A lot of factors can lay claim to being a “key” to cybersecurity. Advocates of information sharing, technology, work force training, public awareness, leadership – all can rightfully declare their subject is a key. I would like to offer another: agility. I am not speaking of “agile development,” but of agility in the sense of thinking, process and execution. It is a mind-set and an attitude, but it is also a chosen and determined way to do business.
Presently, agility is the best friend of the Bad Guys. They do not have to follow rules or regulations. They are only governed by what works. The only tyranny under which they labor is “what is effective, what makes money, what achieves our goals.” This has allowed the various adversaries we face in the cyber realm to stay at least one step (many would say multiple steps) ahead of those defending our networks.
Every day, adversaries devise numerous new pieces of malware and new techniques to penetrate different cyber targets, be they software, hardware or systems. On the defensive side, we labor under a great disadvantage. Development of defensive means is slow and reactive; we have to follow strict rules for commercial deployment of products, and beyond the technical procedures, we have huge hurdles on the legal, policy and regulatory sides. In short, the good guys are anything BUT agile.
How can we improve the agility of the defenders? How can we become more proactive and less reactive? How can we, in our democratic system, vault the barriers that honest debate and differences sometimes erect? It will only be by doing those things that we will have a chance to pull even, and possibly get ahead of the bad guys. The answers are not clear, not easily determined, let alone achieved, and may in fact be beyond our reach altogether.
I believe we can develop and deploy technological solutions in a much more agile and flexible way. We may never be as totally flexible as the bad guys, because we will always have some rules to follow beyond pure effectiveness. It is simply the nature of our organized society, and the fact that we do not have a unified view of either the true nature of the threats or of the best possible method to address them, but we can make improvements.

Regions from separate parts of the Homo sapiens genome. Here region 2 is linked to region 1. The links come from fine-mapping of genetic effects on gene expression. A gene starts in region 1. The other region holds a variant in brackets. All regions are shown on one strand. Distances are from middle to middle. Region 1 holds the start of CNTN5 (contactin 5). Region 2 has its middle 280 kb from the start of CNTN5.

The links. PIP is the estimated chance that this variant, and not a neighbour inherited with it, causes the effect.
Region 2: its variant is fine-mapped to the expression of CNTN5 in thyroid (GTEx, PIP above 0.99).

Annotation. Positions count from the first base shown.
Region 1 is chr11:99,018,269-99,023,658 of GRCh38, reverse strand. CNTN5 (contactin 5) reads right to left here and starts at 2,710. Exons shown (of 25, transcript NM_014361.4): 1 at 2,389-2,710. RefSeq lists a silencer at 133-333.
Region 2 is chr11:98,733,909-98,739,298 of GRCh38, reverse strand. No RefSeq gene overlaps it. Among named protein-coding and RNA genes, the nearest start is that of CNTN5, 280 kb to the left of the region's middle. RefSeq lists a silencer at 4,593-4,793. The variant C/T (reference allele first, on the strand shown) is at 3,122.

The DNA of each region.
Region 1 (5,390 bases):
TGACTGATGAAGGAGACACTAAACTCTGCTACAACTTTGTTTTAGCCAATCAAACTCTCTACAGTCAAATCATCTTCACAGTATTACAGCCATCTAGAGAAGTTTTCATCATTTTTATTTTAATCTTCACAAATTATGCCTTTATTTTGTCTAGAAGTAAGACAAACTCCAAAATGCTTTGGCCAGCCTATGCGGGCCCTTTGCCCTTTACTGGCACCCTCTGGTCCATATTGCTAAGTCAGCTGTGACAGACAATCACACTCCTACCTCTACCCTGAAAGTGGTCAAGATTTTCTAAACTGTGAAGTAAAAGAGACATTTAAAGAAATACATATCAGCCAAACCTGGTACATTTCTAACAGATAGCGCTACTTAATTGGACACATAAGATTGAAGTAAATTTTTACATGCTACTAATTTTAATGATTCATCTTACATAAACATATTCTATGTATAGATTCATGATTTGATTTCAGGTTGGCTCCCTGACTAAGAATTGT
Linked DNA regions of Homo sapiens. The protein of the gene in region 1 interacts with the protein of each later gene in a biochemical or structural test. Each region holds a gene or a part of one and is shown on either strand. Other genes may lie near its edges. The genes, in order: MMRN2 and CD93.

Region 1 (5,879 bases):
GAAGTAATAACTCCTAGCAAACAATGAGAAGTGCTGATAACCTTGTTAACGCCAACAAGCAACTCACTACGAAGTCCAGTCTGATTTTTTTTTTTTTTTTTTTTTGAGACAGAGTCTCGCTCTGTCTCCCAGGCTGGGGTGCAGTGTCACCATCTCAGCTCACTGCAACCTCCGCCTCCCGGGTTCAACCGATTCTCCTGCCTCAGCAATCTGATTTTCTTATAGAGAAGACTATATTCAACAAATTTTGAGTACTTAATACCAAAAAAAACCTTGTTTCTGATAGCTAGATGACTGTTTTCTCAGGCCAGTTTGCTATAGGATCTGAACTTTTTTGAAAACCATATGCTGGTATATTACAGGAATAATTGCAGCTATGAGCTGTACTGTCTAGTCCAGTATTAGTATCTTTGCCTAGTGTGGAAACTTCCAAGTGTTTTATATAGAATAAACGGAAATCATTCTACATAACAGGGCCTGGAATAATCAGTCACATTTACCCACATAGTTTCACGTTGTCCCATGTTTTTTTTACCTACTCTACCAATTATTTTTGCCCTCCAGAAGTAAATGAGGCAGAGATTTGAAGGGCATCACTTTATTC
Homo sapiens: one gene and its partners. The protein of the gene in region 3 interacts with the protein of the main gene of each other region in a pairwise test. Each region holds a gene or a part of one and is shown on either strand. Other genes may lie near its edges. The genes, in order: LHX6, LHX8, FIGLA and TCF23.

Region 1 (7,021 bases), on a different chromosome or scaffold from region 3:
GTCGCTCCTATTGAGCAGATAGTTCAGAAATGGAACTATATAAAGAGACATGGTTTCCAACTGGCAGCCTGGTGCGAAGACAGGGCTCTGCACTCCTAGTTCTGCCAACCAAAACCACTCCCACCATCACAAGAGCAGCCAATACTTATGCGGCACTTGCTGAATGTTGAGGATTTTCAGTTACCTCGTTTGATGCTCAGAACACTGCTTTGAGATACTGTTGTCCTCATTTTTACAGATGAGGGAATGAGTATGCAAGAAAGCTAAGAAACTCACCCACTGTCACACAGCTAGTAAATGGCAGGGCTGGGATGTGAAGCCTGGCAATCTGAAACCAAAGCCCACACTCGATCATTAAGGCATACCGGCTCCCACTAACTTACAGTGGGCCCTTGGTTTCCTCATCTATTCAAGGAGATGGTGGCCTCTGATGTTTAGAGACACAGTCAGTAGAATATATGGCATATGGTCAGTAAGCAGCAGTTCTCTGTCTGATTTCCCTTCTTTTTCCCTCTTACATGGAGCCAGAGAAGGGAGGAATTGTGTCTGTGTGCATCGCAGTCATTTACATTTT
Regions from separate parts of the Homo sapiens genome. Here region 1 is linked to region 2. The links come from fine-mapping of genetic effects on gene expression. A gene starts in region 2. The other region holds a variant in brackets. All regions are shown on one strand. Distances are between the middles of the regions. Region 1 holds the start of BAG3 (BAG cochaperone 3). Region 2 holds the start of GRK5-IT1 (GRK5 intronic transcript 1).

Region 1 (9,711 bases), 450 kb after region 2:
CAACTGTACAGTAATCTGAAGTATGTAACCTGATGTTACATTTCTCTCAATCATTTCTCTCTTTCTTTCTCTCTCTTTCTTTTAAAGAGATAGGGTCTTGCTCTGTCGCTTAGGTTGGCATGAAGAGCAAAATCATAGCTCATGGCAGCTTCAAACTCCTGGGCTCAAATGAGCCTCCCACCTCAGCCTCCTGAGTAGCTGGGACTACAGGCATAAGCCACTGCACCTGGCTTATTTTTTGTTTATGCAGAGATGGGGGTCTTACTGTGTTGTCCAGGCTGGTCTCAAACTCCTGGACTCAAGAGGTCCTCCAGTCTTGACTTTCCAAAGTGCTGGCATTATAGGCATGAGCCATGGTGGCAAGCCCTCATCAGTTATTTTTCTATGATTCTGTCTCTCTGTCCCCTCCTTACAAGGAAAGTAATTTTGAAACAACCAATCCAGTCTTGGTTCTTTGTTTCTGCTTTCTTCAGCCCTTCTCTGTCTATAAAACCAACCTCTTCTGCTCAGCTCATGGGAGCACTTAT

The biggest impediment to true agility, however, lies in the social and political structure of the US and Western cultures. Even when one factors out fringe political positions, there are still wide gulfs between what different groups along the political spectrum consider acceptable. The debate (in Congress, within the Executive Branch, in the news, and between companies and trade groups) is nearly intractable. Particularly in the Public Sector, which is affected much more by the political debate, it is nearly impossible to move quickly and nimbly, which is exactly what is so badly needed.
The conclusion is unsurprising. We MUST strive for more agility on all levels. We must think agilely, we must plan agilely, and we must TRY to execute agilely. We can do the first two, and every effort needs to be expended in that effort. In the last category, I do not know if we’ll ever get there, but we should never stop trying to improve there either. If we simply capitulate and throw up our hands, the bad guys will continue to ride roughshod over our systems. Agility must be our goal on all levels.